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Taming your tech monsters: time for a digital detox?

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Are your kids in need of a digital detox? Parent educator Anoush Davies says it’s time to reduce screen time and get back into family life

Way back in 2010, Eric Schmidt, then CEO of Google said: “Every two days now we create as much information as we did from the dawn of civilisation up until 2003. That’s something like five exabytes of data.” Nine years have passed since then. Technology has developed much further and we now have the first generation of adults who don’t know what it is to exist without a computer or smartphone.

As we get ready to enter 2020, a new generation is emerging: People who think that touchscreens and free video calls to the other side of the planet are the absolute norm. Our kids are growing up in a world of high-end technology and social media. Each day there are new achievements in all aspects of our life; we talk about long life expectancy, biohacking, artificial intelligence and world digitalisation. It is happening all around us and, of course, our kids are drawn to this world of gadgets and new technology. We, as parents, have to make daily decisions about whether or not we allow screen and gadget-time, and for how long and of what type.

It seems to me that the answer is ultimately all about balance. The same restraint that permits two sweets but not the whole pack, or two glasses of wine but not the whole bottle ought to be applicable to devices. It would be strange – and unfair – in this day and age to completely prohibit access to tablets and smartphones. But to allow children access to the digital world without any control is not sensible, and could well be dangerous.

So how do we achieve this balance? When should you get a smartphone for your child and how many hours per week can he watch YouTube or play video games? Each family has its own rules, and paediatricians and scientists still can’t agree on a solution that keeps everyone happy. Nevertheless, here are a few common ground rules that might be useful.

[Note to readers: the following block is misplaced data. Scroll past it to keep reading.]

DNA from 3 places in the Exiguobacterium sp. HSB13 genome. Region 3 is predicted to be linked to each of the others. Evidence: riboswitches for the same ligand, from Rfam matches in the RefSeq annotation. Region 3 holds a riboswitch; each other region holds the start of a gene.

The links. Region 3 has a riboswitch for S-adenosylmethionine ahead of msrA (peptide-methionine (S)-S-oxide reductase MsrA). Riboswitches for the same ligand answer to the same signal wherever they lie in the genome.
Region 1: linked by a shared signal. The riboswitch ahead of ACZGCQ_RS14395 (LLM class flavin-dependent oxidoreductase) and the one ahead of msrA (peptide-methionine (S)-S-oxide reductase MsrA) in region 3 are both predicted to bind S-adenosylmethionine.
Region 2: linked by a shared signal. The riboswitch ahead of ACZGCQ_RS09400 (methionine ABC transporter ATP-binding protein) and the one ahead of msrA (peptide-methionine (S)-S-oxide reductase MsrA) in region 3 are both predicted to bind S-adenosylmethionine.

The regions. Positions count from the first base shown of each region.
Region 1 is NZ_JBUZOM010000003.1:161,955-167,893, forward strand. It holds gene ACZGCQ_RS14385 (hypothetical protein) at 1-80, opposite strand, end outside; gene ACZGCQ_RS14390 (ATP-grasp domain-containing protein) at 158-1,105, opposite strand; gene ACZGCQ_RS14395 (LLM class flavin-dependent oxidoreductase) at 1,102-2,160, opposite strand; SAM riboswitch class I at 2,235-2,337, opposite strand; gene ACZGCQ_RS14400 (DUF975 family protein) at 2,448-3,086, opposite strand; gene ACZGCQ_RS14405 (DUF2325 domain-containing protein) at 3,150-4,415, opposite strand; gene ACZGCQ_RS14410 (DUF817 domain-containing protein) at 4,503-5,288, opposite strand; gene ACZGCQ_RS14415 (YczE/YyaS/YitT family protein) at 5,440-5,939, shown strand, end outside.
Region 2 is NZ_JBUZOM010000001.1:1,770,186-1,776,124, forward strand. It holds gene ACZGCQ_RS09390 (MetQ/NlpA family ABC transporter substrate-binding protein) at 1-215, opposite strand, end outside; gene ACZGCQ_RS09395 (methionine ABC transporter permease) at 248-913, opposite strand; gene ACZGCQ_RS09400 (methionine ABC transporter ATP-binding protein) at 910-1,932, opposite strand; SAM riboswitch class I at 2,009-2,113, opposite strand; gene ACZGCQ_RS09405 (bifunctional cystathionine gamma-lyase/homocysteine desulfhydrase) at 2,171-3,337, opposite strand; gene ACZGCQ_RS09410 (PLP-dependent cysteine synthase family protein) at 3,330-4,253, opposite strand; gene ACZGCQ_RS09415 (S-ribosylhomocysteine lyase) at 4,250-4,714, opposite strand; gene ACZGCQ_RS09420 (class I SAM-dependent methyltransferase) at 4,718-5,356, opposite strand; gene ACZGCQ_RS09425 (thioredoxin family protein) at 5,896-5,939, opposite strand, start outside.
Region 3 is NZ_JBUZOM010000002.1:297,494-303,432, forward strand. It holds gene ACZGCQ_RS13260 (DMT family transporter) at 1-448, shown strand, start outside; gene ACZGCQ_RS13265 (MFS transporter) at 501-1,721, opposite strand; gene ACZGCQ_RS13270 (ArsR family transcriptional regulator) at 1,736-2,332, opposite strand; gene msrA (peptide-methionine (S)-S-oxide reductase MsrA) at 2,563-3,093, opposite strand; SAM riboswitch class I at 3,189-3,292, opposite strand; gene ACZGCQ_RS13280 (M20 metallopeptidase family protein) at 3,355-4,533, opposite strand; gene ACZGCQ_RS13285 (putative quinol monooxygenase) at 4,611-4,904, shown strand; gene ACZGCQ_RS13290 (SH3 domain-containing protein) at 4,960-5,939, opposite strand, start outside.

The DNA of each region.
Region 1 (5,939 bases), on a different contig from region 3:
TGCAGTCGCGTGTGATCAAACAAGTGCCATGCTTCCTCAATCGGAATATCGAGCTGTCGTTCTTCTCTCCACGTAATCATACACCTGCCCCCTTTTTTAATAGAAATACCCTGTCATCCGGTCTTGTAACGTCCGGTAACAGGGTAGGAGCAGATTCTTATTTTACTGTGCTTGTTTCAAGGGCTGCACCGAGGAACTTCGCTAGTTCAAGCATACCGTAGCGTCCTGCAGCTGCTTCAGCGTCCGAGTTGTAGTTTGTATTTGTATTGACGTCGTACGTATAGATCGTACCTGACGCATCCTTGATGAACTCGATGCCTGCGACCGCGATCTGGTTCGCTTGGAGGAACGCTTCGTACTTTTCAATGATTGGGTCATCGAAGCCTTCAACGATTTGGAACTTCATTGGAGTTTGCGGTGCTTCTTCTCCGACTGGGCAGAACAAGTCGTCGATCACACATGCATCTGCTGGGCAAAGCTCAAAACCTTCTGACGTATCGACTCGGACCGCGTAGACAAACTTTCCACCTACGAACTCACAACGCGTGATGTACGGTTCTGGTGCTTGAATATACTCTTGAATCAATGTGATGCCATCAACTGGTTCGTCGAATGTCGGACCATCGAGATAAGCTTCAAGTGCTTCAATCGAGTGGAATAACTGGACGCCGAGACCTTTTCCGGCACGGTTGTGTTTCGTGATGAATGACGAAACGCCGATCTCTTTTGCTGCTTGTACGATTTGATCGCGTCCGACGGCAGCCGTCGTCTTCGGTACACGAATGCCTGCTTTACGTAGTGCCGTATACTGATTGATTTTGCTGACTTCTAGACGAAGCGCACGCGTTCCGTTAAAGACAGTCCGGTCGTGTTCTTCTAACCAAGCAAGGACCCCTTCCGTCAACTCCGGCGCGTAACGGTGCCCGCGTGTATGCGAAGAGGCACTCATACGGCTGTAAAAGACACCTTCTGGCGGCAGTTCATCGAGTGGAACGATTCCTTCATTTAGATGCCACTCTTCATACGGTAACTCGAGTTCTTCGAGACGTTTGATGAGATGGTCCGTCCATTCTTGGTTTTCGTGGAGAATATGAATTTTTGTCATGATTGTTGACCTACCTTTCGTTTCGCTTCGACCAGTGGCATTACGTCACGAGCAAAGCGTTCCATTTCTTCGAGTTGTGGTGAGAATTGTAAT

Set the right example

As always, start with yourself. Look realistically at how much time the adults in your family spend on gadgets. If you spend hours on your smartphone or tablet then you will find it hard to explain to your child why he can’t do exactly that. If your onscreen time is work related, then explain that to your children. Show them what you are doing on the phone; show them the results of your work and remind them that even though Google is a good source of information not all of it is verified and true.

It is worth having clear family rules establishing blackout times when no one can use their gadgets. Before school and during meal times, for example. Explain why these rules are implemented: “In our house we don’t watch TV or play electronic games before school because it distorts attention and makes it harder to concentrate. During meals, we eat and talk and don’t stare at our screens. (Except sometimes when we go out to a restaurant and Mummy and Daddy want to chat…).

Ideally, bedrooms should be gadget-free zones (yours too), and that means no TV, no tablet, no smartphone and no chargers. No one should get into the habit of going to sleep with their devices turned on, doing so disrupts sleep patterns, and means you never really switch off.

Re-engage as a family